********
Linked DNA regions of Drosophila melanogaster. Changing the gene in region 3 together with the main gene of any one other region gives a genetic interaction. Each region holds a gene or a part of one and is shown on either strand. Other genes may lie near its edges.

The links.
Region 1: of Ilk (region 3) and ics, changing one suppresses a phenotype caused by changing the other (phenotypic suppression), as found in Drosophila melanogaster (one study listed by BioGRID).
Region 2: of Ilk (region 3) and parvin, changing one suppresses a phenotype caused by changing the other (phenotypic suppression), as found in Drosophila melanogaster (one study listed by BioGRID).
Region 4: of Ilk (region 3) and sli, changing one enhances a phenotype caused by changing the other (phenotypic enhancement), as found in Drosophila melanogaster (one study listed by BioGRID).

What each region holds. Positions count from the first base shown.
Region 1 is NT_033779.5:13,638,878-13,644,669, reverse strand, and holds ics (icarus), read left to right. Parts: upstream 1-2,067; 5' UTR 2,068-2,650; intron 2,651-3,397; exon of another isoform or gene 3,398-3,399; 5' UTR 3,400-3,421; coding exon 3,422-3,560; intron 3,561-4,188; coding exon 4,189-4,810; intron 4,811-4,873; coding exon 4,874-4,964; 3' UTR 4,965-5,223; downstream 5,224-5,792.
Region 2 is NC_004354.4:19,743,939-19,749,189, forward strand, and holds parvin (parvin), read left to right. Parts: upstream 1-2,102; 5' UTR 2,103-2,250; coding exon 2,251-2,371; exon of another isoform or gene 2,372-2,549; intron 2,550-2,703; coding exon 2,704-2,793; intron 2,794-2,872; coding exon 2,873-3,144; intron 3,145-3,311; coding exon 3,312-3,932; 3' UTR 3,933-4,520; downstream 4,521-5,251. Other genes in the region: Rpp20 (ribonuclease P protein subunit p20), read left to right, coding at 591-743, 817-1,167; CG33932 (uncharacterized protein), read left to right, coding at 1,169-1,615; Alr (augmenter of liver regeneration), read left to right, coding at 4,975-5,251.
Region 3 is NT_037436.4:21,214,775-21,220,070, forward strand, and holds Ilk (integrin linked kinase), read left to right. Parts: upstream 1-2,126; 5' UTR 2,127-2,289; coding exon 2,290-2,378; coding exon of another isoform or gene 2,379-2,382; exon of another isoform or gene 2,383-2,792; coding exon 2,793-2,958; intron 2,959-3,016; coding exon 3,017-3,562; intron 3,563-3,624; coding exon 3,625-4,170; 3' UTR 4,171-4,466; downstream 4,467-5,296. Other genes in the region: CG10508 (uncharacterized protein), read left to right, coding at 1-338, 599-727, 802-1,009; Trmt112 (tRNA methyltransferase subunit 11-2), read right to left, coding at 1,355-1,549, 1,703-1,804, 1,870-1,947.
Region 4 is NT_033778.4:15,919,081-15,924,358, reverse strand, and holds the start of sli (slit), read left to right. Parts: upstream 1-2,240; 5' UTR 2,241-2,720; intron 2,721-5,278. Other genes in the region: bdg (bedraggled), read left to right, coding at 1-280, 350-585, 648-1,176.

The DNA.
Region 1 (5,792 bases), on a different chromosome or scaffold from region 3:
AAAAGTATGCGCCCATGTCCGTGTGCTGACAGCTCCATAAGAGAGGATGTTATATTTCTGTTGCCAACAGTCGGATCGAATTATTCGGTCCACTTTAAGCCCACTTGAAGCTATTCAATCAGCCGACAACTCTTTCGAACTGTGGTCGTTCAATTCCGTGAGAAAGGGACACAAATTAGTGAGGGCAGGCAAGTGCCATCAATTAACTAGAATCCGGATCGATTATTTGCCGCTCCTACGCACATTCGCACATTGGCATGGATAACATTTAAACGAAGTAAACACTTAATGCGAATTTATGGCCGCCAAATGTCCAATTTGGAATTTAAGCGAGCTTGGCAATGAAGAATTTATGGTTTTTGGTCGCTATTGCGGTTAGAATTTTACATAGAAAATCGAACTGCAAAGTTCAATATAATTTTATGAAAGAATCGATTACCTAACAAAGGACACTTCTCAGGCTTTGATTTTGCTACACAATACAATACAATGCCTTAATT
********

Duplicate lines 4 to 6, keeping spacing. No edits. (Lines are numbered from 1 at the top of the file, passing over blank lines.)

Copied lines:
Region 2: of Ilk (region 3) and parvin, changing one suppresses a phenotype caused by changing the other (phenotypic suppression), as found in Drosophila melanogaster (one study listed by BioGRID).
Region 4: of Ilk (region 3) and sli, changing one enhances a phenotype caused by changing the other (phenotypic enhancement), as found in Drosophila melanogaster (one study listed by BioGRID).

What each region holds. Positions count from the first base shown.